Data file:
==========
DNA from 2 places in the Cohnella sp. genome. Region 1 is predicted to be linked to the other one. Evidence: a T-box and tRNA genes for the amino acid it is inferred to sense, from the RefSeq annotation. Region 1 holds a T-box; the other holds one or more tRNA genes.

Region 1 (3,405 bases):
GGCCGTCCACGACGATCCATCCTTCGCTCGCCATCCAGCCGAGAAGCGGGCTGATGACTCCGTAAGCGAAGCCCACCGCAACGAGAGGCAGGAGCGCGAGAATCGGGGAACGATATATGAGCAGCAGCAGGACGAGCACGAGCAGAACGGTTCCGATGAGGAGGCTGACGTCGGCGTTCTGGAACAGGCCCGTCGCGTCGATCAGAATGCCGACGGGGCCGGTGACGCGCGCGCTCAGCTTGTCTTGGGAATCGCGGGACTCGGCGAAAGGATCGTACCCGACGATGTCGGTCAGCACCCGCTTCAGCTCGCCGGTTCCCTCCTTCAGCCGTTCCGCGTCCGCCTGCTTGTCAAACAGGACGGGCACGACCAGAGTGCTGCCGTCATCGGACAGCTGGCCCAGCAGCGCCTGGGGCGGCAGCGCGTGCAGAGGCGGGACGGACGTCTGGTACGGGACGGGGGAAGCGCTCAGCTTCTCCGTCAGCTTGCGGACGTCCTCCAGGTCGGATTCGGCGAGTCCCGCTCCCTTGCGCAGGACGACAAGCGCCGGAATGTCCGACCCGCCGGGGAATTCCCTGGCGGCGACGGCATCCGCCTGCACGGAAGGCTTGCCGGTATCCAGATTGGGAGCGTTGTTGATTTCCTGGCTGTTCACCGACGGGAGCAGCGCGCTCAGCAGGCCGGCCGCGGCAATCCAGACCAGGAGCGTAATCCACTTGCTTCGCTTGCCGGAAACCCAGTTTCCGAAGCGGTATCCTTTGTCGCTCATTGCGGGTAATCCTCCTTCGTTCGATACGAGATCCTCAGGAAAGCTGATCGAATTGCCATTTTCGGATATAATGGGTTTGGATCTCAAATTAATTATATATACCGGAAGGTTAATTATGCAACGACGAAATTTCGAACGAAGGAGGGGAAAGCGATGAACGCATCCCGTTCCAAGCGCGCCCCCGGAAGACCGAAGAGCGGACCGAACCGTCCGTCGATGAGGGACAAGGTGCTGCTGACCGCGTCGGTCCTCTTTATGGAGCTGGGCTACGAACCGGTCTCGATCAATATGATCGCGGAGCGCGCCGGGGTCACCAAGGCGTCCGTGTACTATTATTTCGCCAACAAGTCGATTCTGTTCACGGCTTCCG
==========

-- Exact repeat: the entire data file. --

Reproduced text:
DNA from 2 places in the Cohnella sp. genome. Region 1 is predicted to be linked to the other one. Evidence: a T-box and tRNA genes for the amino acid it is inferred to sense, from the RefSeq annotation. Region 1 holds a T-box; the other holds one or more tRNA genes.

Region 1 (3,405 bases):
GGCCGTCCACGACGATCCATCCTTCGCTCGCCATCCAGCCGAGAAGCGGGCTGATGACTCCGTAAGCGAAGCCCACCGCAACGAGAGGCAGGAGCGCGAGAATCGGGGAACGATATATGAGCAGCAGCAGGACGAGCACGAGCAGAACGGTTCCGATGAGGAGGCTGACGTCGGCGTTCTGGAACAGGCCCGTCGCGTCGATCAGAATGCCGACGGGGCCGGTGACGCGCGCGCTCAGCTTGTCTTGGGAATCGCGGGACTCGGCGAAAGGATCGTACCCGACGATGTCGGTCAGCACCCGCTTCAGCTCGCCGGTTCCCTCCTTCAGCCGTTCCGCGTCCGCCTGCTTGTCAAACAGGACGGGCACGACCAGAGTGCTGCCGTCATCGGACAGCTGGCCCAGCAGCGCCTGGGGCGGCAGCGCGTGCAGAGGCGGGACGGACGTCTGGTACGGGACGGGGGAAGCGCTCAGCTTCTCCGTCAGCTTGCGGACGTCCTCCAGGTCGGATTCGGCGAGTCCCGCTCCCTTGCGCAGGACGACAAGCGCCGGAATGTCCGACCCGCCGGGGAATTCCCTGGCGGCGACGGCATCCGCCTGCACGGAAGGCTTGCCGGTATCCAGATTGGGAGCGTTGTTGATTTCCTGGCTGTTCACCGACGGGAGCAGCGCGCTCAGCAGGCCGGCCGCGGCAATCCAGACCAGGAGCGTAATCCACTTGCTTCGCTTGCCGGAAACCCAGTTTCCGAAGCGGTATCCTTTGTCGCTCATTGCGGGTAATCCTCCTTCGTTCGATACGAGATCCTCAGGAAAGCTGATCGAATTGCCATTTTCGGATATAATGGGTTTGGATCTCAAATTAATTATATATACCGGAAGGTTAATTATGCAACGACGAAATTTCGAACGAAGGAGGGGAAAGCGATGAACGCATCCCGTTCCAAGCGCGCCCCCGGAAGACCGAAGAGCGGACCGAACCGTCCGTCGATGAGGGACAAGGTGCTGCTGACCGCGTCGGTCCTCTTTATGGAGCTGGGCTACGAACCGGTCTCGATCAATATGATCGCGGAGCGCGCCGGGGTCACCAAGGCGTCCGTGTACTATTATTTCGCCAACAAGTCGATTCTGTTCACGGCTTCCG